Last night I attended a presentation on depression in teenagers, courtesy of HillsValley Coalition and the Ganley Foundation for Mental Health Awareness.
It was hard to listen to Ann Ganley speak, her voice breaking as she talked about the son she lost to suicide at the age of 22. Jimmy Ganley suffered from undiagnosed depression. As she spoke, we watched a repeating slide show of his pictures, starting with a beaming little boy in pajamas and running to the strikingly handsome high school athlete. He looked like someone with whom any of us would gladly change places. But he lived with a burden of pain he kept to himself. Ultimately he believed the only relief lay in ending his life.
Jordan Burnham also seemed the envy of his peers-- loving family, bright, handsome young athlete-- but he shared the burden of depression. He also made an attempt to end his life.
The difference is, Jordan was able to speak to us himself last night, due to a miracle of survival when he fell nine stories from his bedroom window.
In the two years since, Jordan still copes with his illness. But he also tells people his story, so that we can spread the word about depression, and hopefully help to save a life.
When I asked Jordan what advice he would give the parents I work with on how to help their children cope, he told me three things:
One-- ask about feelings. Don't say "how are you doing" when you should be asking "how are you feeling?" -- and mean it.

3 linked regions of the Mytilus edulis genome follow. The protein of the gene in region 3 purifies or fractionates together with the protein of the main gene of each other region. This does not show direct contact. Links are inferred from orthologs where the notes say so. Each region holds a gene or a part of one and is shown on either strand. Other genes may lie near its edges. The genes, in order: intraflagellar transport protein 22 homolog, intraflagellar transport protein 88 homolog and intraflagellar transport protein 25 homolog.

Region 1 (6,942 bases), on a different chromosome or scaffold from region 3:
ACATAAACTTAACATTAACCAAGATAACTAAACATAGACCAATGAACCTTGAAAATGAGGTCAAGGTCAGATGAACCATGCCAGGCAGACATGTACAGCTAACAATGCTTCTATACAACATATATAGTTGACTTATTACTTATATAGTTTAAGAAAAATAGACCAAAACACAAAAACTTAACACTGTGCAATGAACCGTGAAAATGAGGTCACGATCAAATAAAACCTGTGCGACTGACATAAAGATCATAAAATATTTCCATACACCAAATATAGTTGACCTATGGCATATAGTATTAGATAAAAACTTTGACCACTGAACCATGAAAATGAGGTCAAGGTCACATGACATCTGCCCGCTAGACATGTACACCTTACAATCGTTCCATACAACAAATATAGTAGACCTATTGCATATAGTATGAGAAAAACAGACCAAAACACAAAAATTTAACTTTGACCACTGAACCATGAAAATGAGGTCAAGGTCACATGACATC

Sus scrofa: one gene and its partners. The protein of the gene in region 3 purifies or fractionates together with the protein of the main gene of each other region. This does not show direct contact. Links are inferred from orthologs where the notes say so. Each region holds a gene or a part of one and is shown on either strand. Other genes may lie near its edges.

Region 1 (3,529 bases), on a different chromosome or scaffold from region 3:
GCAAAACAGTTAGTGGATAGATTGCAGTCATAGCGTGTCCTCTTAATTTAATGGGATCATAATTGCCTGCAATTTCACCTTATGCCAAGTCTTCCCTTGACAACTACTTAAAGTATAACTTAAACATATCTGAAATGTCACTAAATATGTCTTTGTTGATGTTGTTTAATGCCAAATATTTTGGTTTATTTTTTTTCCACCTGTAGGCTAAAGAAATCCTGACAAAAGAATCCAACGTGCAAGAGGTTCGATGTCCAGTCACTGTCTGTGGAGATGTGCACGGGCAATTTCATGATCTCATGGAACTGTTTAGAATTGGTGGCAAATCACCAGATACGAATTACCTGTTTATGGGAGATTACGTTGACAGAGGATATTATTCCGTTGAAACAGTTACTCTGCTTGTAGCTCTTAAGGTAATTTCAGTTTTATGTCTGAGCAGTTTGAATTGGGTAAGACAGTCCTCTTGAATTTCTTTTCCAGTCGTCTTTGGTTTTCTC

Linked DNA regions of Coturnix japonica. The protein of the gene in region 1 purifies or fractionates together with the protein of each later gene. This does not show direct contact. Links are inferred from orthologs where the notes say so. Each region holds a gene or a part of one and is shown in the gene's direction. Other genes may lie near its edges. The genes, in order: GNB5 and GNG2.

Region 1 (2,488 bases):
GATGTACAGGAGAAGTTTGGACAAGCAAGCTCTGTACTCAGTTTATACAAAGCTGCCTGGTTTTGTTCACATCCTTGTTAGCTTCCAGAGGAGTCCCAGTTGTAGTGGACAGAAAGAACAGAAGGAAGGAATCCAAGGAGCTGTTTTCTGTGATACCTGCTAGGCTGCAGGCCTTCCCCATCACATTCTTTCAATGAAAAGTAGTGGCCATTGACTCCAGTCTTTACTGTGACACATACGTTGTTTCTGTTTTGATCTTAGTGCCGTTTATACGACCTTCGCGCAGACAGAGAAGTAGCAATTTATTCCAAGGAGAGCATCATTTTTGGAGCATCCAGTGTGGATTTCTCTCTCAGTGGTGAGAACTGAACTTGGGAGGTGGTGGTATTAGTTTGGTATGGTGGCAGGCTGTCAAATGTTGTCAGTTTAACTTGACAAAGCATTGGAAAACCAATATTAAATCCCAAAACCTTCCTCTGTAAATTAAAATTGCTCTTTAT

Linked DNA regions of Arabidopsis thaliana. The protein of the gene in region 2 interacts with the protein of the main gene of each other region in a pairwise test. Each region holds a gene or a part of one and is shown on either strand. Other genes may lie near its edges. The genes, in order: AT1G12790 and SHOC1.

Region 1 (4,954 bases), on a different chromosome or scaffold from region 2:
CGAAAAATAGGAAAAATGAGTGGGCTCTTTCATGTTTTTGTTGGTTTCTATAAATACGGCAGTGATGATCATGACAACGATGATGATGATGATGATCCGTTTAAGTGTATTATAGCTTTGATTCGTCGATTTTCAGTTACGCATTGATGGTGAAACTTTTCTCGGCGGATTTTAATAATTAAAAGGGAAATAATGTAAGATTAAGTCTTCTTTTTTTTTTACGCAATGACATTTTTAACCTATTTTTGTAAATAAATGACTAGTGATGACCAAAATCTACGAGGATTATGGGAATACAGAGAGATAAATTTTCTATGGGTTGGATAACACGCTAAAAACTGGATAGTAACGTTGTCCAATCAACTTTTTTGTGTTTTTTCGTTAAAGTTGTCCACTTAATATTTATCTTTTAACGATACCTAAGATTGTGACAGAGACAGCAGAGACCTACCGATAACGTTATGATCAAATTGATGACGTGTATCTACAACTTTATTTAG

Two-- when you discuss the day with your kids, ask about highlights -- and lowlights. Don't be uncomfortable listening to and talking about negative feelings-- it's necessary to help your children learn that they are not alone in having them, and more importantly, how to COPE with them.
Three-- be relatable to your kids. Talk about your own challenges and worries and how you handle them.
I was reassured to hear that his advice reinforced that of STEP. With STEP we learn to draw on empathy and reflective listening techniques, teaching ourselves and modeling for our kids how to acknowledge feelings. With I-messages, STEP teaches us how to articulate our feelings, good and bad, without accusing or offending.
Though he's a very lighthearted and engaging speaker, and made us laugh despite the evening's topic, Jordan became very serious when he gave me this advice. I was touched by that, and by his sincere desire to keep other kids from suffering as he did. He said, "We can't choose what happens to us, but we can choose how we cope."
Thank you, Jordan-- and Jimmy-- for the education.
For more information: www.GanleyFoundation.com